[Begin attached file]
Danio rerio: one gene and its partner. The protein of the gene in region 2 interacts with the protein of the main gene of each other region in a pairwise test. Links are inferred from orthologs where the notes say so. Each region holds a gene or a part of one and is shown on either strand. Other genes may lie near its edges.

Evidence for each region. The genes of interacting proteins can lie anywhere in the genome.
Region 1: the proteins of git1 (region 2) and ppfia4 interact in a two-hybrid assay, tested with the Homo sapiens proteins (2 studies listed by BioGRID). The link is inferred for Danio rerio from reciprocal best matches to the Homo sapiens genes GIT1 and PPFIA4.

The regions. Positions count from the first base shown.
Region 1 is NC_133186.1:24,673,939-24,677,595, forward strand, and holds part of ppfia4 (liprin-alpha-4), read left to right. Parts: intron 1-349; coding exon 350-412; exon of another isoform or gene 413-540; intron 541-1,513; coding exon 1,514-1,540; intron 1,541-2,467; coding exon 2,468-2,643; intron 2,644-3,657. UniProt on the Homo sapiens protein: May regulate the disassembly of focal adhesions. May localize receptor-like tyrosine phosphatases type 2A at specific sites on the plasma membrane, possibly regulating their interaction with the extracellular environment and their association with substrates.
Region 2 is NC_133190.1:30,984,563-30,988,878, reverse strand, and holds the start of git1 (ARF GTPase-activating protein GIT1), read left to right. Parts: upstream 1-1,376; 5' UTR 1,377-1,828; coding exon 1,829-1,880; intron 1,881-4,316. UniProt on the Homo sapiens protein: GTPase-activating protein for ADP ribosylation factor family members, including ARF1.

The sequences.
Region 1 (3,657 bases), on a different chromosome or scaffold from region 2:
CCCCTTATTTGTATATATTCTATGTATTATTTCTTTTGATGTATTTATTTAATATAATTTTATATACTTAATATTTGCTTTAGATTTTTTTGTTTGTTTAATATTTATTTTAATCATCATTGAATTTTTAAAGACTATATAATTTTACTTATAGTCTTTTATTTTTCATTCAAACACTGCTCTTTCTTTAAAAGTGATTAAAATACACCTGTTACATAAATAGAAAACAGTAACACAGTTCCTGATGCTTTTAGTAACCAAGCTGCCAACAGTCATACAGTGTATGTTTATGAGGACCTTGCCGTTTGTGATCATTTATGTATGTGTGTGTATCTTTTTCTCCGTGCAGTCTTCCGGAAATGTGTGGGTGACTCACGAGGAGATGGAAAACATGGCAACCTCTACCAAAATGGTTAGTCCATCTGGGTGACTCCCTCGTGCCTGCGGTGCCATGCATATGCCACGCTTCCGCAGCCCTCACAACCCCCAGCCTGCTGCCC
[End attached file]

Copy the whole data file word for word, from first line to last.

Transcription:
Danio rerio: one gene and its partner. The protein of the gene in region 2 interacts with the protein of the main gene of each other region in a pairwise test. Links are inferred from orthologs where the notes say so. Each region holds a gene or a part of one and is shown on either strand. Other genes may lie near its edges.

Evidence for each region. The genes of interacting proteins can lie anywhere in the genome.
Region 1: the proteins of git1 (region 2) and ppfia4 interact in a two-hybrid assay, tested with the Homo sapiens proteins (2 studies listed by BioGRID). The link is inferred for Danio rerio from reciprocal best matches to the Homo sapiens genes GIT1 and PPFIA4.

The regions. Positions count from the first base shown.
Region 1 is NC_133186.1:24,673,939-24,677,595, forward strand, and holds part of ppfia4 (liprin-alpha-4), read left to right. Parts: intron 1-349; coding exon 350-412; exon of another isoform or gene 413-540; intron 541-1,513; coding exon 1,514-1,540; intron 1,541-2,467; coding exon 2,468-2,643; intron 2,644-3,657. UniProt on the Homo sapiens protein: May regulate the disassembly of focal adhesions. May localize receptor-like tyrosine phosphatases type 2A at specific sites on the plasma membrane, possibly regulating their interaction with the extracellular environment and their association with substrates.
Region 2 is NC_133190.1:30,984,563-30,988,878, reverse strand, and holds the start of git1 (ARF GTPase-activating protein GIT1), read left to right. Parts: upstream 1-1,376; 5' UTR 1,377-1,828; coding exon 1,829-1,880; intron 1,881-4,316. UniProt on the Homo sapiens protein: GTPase-activating protein for ADP ribosylation factor family members, including ARF1.

The sequences.
Region 1 (3,657 bases), on a different chromosome or scaffold from region 2:
CCCCTTATTTGTATATATTCTATGTATTATTTCTTTTGATGTATTTATTTAATATAATTTTATATACTTAATATTTGCTTTAGATTTTTTTGTTTGTTTAATATTTATTTTAATCATCATTGAATTTTTAAAGACTATATAATTTTACTTATAGTCTTTTATTTTTCATTCAAACACTGCTCTTTCTTTAAAAGTGATTAAAATACACCTGTTACATAAATAGAAAACAGTAACACAGTTCCTGATGCTTTTAGTAACCAAGCTGCCAACAGTCATACAGTGTATGTTTATGAGGACCTTGCCGTTTGTGATCATTTATGTATGTGTGTGTATCTTTTTCTCCGTGCAGTCTTCCGGAAATGTGTGGGTGACTCACGAGGAGATGGAAAACATGGCAACCTCTACCAAAATGGTTAGTCCATCTGGGTGACTCCCTCGTGCCTGCGGTGCCATGCATATGCCACGCTTCCGCAGCCCTCACAACCCCCAGCCTGCTGCCC